Sanwo-Olu speaks on need to resolve community’s agitations for tank farms relocation
The Lagos State Governor, Babajide Sanwo-Olu, has listed conditions that must be met, in order to bring a lasting solution to the dispute between petroleum tank farm owners at Ijegun-Egba area of Amuwo Odofin and the residents of the host community.
One of these conditions is that tank farm owners and petroleum tanker drivers must subscribe to operational regulations that limit the loading of tankers beyond their weight capacities. Also, all Federal Government’s regulatory agencies operating in the area must stop working at cross purposes with the state’s agencies, in the bid to address the environmental degradation in the area.
The governor also stressed that both the federal and state authorities should collaborate on the regeneration efforts of road and infrastructure in the area.
This disclosure was made by the Lagos State Governor on Thursday, August 13, 2020, in Marina, while receiving members of the House of Representatives Ad-Hoc Committee on the Relocation of Tank Farms. The Committee, which was constituted by the Speaker, Femi Gbajabiamila, was also intended to investigate and make recommendations on the issue.
The Hon Sergius Ogun led Ad-Hoc Committee had initially gone on a two-day inspection to Ijegun before sharing the findings with the Governor.
GTBank 728 x 90
During the meeting, the governor pointed out that the regeneration of Ijegun-Egba was as important to the community as smooth transportation of petroleum products was important to the tank farms’ owners. He warned that the country could not afford to allow the host community’s agitation to hinder the operations of the tank farms, which, he said, supply 45% of petroleum products consumed in the country. The governor said:
“The Ijegun-Egba tank farms are strategic national assets created by the private sector to serve the whole country. Between 40 to 45% of the entire petroleum products that go across the country pass through that corridor. Even if it is to cater for our own need, we must take care of those assets, because they are like a strategic reserve for us as a nation.
“The rudiment of the problem in the area is a logistic issue, which is to ensure the movement of oil tankers in and out of the area without affecting the wellbeing of the community members. We have had to contend with environmental issues and the extent of the bad road network on the corridor is glaring. We have seen how small-capacity tankers are carrying up to 70,000 litres of petroleum products when they should be taking only 30,000 litres. This has exerted great pressure on the roads and the officers that are supposed to monitor them look away.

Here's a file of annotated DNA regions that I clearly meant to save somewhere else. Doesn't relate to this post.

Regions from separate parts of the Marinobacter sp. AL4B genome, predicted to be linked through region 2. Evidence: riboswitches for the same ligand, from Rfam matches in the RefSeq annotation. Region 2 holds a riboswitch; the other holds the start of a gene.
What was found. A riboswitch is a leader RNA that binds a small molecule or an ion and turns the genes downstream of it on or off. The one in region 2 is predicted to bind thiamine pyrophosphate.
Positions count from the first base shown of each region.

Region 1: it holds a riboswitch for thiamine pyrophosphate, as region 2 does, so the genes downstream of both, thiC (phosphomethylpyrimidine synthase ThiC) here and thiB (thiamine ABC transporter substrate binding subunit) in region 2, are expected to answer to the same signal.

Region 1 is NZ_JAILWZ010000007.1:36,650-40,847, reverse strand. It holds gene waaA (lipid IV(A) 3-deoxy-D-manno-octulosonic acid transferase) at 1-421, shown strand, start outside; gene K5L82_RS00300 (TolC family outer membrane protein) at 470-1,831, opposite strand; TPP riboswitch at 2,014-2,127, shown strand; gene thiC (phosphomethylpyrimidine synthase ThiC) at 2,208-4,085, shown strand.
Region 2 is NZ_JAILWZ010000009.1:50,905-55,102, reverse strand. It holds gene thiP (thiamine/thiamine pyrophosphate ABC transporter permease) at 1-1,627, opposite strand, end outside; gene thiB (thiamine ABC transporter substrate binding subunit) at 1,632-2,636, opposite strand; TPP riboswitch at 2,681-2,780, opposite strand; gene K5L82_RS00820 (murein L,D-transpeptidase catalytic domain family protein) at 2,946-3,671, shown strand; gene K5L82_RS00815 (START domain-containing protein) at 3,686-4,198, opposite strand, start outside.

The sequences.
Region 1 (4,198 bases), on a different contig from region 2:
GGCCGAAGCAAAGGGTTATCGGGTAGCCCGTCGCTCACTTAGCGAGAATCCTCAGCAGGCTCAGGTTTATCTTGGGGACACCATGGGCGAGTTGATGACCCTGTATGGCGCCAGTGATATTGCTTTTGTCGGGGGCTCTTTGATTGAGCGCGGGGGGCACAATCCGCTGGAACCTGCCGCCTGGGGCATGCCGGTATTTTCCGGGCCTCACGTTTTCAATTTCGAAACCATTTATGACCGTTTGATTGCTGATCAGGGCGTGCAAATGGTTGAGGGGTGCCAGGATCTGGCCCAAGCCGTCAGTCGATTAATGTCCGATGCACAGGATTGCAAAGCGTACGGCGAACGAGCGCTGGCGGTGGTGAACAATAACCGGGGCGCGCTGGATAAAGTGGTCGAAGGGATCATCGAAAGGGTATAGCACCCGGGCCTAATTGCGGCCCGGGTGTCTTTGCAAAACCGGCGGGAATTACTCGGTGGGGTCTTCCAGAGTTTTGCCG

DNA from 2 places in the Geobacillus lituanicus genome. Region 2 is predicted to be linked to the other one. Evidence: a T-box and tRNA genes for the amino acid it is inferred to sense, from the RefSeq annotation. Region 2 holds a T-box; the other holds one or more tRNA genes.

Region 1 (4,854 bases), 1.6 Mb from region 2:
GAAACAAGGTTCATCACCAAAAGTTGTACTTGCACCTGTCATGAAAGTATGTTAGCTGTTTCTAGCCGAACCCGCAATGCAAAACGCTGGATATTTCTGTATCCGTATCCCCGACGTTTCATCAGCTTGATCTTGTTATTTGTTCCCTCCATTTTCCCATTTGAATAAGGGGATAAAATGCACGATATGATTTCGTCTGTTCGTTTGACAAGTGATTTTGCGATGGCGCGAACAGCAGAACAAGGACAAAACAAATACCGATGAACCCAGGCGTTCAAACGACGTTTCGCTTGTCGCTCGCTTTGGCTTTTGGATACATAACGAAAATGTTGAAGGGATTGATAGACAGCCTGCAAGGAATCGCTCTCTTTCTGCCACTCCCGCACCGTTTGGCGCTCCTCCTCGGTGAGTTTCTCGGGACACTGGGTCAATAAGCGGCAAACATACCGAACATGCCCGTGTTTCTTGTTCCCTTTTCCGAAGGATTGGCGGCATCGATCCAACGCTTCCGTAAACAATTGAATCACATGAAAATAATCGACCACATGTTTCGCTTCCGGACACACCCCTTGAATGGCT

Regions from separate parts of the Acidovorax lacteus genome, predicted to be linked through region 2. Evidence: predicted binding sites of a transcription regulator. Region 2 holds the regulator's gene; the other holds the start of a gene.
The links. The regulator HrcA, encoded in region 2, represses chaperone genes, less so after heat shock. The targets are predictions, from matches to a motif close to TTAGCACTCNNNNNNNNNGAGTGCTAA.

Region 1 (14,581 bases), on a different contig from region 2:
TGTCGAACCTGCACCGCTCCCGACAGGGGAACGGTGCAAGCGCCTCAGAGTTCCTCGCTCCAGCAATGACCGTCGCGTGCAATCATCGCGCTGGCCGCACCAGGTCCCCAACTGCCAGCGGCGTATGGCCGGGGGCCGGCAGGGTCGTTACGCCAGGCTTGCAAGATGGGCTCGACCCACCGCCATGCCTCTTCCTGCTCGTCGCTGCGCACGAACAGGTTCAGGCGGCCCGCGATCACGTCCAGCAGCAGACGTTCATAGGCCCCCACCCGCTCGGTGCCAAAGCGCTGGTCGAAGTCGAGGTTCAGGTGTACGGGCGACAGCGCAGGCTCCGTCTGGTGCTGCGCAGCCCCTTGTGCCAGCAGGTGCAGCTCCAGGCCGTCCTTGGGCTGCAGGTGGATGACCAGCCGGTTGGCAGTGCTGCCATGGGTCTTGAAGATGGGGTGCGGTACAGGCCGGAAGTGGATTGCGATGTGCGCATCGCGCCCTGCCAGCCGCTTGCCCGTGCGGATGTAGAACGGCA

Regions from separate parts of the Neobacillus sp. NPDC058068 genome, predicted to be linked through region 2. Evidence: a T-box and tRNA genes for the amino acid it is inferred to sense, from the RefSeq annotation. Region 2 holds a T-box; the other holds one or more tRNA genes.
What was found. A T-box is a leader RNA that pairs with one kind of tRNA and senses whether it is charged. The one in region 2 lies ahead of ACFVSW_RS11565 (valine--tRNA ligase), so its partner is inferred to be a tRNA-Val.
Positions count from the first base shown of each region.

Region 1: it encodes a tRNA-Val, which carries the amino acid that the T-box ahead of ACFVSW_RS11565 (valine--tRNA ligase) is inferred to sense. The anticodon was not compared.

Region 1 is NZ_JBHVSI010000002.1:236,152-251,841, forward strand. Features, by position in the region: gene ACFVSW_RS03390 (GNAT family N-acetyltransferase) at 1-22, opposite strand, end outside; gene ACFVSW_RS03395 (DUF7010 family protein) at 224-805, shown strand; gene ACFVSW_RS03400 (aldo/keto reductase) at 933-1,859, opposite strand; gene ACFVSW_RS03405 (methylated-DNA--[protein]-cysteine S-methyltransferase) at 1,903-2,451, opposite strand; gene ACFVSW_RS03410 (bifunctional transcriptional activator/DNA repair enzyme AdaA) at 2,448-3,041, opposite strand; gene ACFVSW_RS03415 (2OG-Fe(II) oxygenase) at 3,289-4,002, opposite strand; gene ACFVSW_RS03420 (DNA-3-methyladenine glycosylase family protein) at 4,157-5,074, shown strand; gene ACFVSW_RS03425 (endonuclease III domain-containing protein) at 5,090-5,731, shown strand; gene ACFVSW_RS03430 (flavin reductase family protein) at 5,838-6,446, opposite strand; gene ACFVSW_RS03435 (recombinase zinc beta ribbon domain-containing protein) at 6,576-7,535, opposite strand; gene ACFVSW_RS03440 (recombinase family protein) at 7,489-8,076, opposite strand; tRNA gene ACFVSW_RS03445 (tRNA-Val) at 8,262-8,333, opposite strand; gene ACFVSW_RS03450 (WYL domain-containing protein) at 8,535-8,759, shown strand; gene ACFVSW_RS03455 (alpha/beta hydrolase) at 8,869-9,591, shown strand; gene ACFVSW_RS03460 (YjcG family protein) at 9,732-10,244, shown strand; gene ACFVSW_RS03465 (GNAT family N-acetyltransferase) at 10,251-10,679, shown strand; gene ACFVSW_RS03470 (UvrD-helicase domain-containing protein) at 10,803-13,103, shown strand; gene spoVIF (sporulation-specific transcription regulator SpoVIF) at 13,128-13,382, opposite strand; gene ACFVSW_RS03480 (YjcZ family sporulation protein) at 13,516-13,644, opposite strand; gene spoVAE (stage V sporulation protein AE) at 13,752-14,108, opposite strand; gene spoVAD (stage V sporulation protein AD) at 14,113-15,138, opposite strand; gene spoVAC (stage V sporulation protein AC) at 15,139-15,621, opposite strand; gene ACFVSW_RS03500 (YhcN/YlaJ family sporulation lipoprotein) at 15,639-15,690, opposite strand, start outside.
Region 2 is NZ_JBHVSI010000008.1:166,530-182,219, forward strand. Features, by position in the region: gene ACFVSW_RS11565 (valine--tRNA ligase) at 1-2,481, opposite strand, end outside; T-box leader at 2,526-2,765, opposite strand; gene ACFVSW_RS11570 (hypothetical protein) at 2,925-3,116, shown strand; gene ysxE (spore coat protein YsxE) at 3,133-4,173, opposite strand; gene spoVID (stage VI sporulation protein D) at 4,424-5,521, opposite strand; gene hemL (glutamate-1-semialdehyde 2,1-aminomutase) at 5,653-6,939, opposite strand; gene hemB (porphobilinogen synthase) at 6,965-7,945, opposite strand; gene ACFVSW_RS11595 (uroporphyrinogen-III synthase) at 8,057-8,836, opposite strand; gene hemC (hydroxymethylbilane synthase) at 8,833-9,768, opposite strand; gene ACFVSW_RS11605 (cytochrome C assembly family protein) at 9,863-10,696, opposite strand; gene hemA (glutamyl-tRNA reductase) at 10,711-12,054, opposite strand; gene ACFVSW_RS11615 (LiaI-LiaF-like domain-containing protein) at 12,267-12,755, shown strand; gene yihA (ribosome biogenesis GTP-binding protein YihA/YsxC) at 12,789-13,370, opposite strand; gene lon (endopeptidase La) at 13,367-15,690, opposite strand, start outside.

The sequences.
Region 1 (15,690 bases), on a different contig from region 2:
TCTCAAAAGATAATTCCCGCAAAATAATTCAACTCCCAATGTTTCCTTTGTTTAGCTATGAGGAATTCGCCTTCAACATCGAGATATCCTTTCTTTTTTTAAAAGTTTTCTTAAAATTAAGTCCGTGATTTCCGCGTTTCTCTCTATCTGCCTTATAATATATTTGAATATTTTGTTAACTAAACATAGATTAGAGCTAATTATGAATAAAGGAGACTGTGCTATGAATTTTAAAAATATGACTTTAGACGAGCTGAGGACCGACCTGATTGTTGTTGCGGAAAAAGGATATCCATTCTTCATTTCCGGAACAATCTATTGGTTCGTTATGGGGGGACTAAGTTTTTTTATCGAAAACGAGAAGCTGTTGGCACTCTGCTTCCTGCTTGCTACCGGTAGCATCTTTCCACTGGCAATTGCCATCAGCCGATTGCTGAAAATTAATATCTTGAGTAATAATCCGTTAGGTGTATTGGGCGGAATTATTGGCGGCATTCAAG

“These are part of the issues we need to resolve with the stakeholders. If we can let these people run their businesses within the confines of regulations, part of the solutions would have been achieved in the process. Also, there is a need for total regeneration of the roads in the area. We want the environment to be conducive for business, but we must do that in line with the safety of lives and property. We have talked with tank farms’ owners and we all need to come together. It is important for the Federal Government’s agencies to have an agreement and we are ready to play our own part.”
The committee was set up following the agitations and demands by residents of Ijegun Egba Satellite Town for the immediate relocation of the tank farms in the residential area. This, according to the residents, would help to prevent further environmental degradation and loss of lives and property in the area.
The host community accused tank farm owners of disrupting the drainage system, damaging roads within the community, and even converting roads to parking lots for their tankers.
The Governor stressed that genuine solution would be achieved if the entire network of infrastructure in the host community was cleaned up and regenerated. He, however, revealed that the new regeneration design that the state came up with could not take off because the federal authorities had not agreed with the plan.
Furthermore, Sanwo-Olu noted that it is high time for all the stakeholders to come together in order to provide a lasting solution to the issue.
“After your thorough assessment of the situation, I hope you would be able to call all relevant stakeholders and agencies of Government together on the discussion table. We are committed to any effort that’ll bring a permanent solution. We know how much of investment we have in the area, but businesses have to be done under a safe and controlled environment. We want every stakeholder to play their roles,” he said.
Making his own remark, the Chairman of the Ad-Hoc Committee, Hon Ogun, admitted the inability of the Federal authorities to work collaboratively with the Lagos State Government was part of the reasons the community’s agitation festered. He, however, promised that the House would prevail on the federal agencies to close ranks with stakeholders and bring about lasting solutions.